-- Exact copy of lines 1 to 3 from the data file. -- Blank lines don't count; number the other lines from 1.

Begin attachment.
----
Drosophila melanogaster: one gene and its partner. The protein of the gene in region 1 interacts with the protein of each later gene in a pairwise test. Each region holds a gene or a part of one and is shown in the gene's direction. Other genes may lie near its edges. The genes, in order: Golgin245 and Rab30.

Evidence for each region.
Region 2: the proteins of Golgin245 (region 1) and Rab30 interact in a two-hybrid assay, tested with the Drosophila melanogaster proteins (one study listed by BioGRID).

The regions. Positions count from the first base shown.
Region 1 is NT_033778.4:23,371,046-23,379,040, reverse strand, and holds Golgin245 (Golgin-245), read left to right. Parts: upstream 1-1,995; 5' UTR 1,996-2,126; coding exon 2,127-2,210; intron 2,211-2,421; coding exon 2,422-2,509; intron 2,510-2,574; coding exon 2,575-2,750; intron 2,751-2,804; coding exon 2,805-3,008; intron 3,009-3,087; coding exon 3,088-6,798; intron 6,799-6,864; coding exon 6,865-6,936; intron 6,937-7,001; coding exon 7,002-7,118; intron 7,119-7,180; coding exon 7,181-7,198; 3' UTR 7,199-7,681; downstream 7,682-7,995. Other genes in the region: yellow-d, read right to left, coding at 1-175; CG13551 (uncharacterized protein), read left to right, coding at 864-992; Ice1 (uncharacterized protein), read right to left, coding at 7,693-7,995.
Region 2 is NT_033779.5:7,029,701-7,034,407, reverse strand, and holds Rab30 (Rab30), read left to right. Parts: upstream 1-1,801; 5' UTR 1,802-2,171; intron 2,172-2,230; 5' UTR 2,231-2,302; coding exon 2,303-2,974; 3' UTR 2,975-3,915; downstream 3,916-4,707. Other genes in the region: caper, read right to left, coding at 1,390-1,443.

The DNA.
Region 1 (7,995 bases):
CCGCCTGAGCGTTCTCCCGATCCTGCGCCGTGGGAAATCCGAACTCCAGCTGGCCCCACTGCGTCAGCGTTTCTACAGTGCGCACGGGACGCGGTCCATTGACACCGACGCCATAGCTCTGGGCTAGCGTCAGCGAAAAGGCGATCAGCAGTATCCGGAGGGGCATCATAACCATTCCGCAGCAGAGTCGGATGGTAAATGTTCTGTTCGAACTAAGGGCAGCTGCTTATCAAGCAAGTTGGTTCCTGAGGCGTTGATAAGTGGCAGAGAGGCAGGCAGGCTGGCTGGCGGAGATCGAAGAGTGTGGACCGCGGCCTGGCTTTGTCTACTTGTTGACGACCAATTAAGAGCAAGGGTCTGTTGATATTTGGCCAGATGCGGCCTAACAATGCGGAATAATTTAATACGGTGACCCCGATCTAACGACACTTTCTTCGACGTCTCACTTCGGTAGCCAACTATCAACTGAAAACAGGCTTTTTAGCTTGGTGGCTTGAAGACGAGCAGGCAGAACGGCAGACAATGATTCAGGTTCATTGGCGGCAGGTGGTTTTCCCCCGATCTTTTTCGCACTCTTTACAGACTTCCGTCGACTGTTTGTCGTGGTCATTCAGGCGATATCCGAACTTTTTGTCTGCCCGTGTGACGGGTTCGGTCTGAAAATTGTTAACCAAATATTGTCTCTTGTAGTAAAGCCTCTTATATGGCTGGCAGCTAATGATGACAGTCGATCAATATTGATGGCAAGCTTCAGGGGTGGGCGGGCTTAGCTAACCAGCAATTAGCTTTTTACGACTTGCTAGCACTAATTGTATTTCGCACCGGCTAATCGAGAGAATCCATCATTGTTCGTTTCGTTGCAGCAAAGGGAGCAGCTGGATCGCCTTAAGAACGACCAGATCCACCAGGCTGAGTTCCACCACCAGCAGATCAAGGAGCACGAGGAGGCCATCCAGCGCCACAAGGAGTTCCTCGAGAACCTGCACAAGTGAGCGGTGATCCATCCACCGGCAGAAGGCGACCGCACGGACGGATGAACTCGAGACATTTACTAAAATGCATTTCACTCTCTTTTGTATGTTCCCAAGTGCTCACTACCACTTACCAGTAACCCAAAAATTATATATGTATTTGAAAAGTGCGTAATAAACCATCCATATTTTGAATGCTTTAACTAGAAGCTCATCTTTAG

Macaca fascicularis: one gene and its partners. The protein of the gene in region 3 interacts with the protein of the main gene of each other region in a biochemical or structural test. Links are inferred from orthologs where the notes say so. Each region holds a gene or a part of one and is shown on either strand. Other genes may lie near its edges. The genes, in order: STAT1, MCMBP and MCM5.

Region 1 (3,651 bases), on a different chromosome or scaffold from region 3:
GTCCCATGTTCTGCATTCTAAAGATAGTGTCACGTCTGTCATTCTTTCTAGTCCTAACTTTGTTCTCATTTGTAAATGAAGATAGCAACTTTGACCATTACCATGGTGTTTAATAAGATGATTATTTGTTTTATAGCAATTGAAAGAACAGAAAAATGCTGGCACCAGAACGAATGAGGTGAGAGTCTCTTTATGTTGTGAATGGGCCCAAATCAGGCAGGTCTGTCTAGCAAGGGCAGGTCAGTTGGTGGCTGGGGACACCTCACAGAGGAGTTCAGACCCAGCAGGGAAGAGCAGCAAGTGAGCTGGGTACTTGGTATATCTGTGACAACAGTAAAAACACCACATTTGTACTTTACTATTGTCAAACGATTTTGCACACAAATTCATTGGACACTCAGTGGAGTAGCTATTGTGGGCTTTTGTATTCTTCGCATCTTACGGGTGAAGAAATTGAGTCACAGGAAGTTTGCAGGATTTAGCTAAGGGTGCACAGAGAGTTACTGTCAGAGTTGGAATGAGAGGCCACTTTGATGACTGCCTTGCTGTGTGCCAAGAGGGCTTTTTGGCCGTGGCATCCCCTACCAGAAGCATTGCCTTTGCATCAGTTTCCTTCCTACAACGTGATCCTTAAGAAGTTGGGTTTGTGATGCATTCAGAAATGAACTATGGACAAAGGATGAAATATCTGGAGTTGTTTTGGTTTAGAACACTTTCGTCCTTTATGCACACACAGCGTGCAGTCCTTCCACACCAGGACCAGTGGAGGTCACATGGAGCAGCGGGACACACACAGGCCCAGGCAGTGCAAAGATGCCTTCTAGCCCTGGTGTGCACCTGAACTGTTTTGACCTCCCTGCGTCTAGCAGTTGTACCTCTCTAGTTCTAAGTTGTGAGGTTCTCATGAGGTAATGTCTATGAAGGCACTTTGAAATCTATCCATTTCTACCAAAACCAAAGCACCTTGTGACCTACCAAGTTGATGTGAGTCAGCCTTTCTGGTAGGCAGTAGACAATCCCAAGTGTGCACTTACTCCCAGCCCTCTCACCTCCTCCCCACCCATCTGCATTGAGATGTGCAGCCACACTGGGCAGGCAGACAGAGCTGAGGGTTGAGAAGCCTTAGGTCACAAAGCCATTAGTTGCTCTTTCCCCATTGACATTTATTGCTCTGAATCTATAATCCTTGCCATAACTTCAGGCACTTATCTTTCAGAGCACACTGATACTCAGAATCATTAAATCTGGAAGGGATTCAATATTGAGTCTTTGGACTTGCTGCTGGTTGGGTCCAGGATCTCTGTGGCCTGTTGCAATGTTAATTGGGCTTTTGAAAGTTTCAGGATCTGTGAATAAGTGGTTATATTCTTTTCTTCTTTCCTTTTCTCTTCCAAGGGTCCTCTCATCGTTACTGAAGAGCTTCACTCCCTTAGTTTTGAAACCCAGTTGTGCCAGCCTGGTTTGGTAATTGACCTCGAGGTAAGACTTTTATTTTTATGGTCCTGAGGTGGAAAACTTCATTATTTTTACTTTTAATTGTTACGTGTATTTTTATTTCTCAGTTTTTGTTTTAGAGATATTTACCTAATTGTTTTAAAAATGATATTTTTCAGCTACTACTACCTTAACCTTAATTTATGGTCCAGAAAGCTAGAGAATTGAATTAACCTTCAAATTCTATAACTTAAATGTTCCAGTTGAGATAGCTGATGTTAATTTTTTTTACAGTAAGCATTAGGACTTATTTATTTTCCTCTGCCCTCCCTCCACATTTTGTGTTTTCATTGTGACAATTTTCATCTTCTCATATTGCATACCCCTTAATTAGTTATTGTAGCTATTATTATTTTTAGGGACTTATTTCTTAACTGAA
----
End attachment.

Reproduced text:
Drosophila melanogaster: one gene and its partner. The protein of the gene in region 1 interacts with the protein of each later gene in a pairwise test. Each region holds a gene or a part of one and is shown in the gene's direction. Other genes may lie near its edges. The genes, in order: Golgin245 and Rab30.

Evidence for each region.
Region 2: the proteins of Golgin245 (region 1) and Rab30 interact in a two-hybrid assay, tested with the Drosophila melanogaster proteins (one study listed by BioGRID).